Insects are fascinating to those of us who take a moment to observe them, so it’s no surprise that many of our creeping, crawling, and flying neighbors have descriptive and in most cases, very fitting names.
Some bug names represent their behavior or the time of the season when they emerge; others are named through folklore and legends that have been passed down through the centuries. Whether based on scientific fact or fanciful speculation, it makes these insects even more interesting! Here’s a list of the origin of 7 bug names:
Even though earwigs prefer dark, snug places, they really don’t want to be in your ear canal burrowing to your brain to lay eggs, as the unnerving legend states. Their common name is possibly the oldest of any insect in the English language, dating as far back as the 11th Century. “Earwig” derives from the Old English ear wicga, which, when roughly translated, means “ear insect” or “ear wiggler” (wicga meaning ‘wiggle”).
Their wicked-looking pincers, called cerci, also adds to their menacing appearance, although they are more often used on prey rather than people.
Earwigs hide underneath rocks and in garden debris during the day and come out at night to eat a wide-variety of decaying organic matter, aphids, insect eggs, and some plants. At reasonable numbers, they’re useful to help clean up on the ground level. But they can easily slip into the pest category, and can turn picking an ear of sweet corn into something out of a horror movie. As you peel back the husk, the earwigs spill out by the dozen. And when the weather cools off at the end of the summer, they often come inside. There’s not many things less appealing than finding an earwig on your toothbrush!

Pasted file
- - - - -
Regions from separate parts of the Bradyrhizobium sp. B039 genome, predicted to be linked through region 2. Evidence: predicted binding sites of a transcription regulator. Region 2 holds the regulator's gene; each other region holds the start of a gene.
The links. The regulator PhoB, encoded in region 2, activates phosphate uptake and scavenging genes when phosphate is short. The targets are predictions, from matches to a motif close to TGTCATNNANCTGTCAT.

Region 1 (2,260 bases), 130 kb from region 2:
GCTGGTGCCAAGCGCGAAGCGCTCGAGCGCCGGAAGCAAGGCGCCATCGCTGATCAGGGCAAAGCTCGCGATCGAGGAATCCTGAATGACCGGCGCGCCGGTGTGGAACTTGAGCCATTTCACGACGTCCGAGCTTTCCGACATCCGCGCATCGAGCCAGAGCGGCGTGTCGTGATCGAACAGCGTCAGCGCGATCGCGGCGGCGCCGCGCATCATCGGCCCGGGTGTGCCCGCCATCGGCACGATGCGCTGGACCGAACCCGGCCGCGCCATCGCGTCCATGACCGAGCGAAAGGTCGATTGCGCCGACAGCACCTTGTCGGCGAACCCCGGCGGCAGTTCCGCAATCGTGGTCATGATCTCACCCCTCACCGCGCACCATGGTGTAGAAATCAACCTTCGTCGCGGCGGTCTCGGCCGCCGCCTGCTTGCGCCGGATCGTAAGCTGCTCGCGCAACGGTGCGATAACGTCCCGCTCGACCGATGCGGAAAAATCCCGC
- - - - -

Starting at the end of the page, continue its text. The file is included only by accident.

If you squish a stinkbug, you’ll soon discover how they earned their name. Although there are over 200 varieties of stinkbugs in the U.S. and Canada, the newest nuisance is the brown marmorated stinkbug that arrived from Asia in the 1990s, according to the USDA. Besides causing excessive damage to crops and fruit trees, they are a nuisance to homeowners when they work their way indoors in the spring and fall.
Ladybugs are one of the most well-known bugs to have in the garden since their larvae (not the adult beetle) consume aphids and other soft-bodied insects at an impressive rate.
Ladybugs, have long been associated with the Virgin Mary. Popular legend tells of swarms of insects that descended upon the fields in Europe during the Middle Ages destroying the precious crops. The people prayed to the Virgin Mary for help, and supposedly she sent these red and black beetles to consume the invaders. Since then, they’ve been called “Our Lady’s Bugs,” and ultimately “Ladybugs.”
Ladybugs are also considered good luck throughout all cultures. If one lands on you, you will have good luck. Others say to count the spots to determine how many months of good luck are on the horizon, or even have many children you might have.
Don’t confuse Ladybugs with Asian Lady Beetles!
While ladybugs are valuable in the garden, the Asian lady beetle, Harmonia axyridis, is not. One distinction from our native beetle is the ‘M’ shaped marking behind the head. Their coloration can range from red to orange or even slightly yellowish.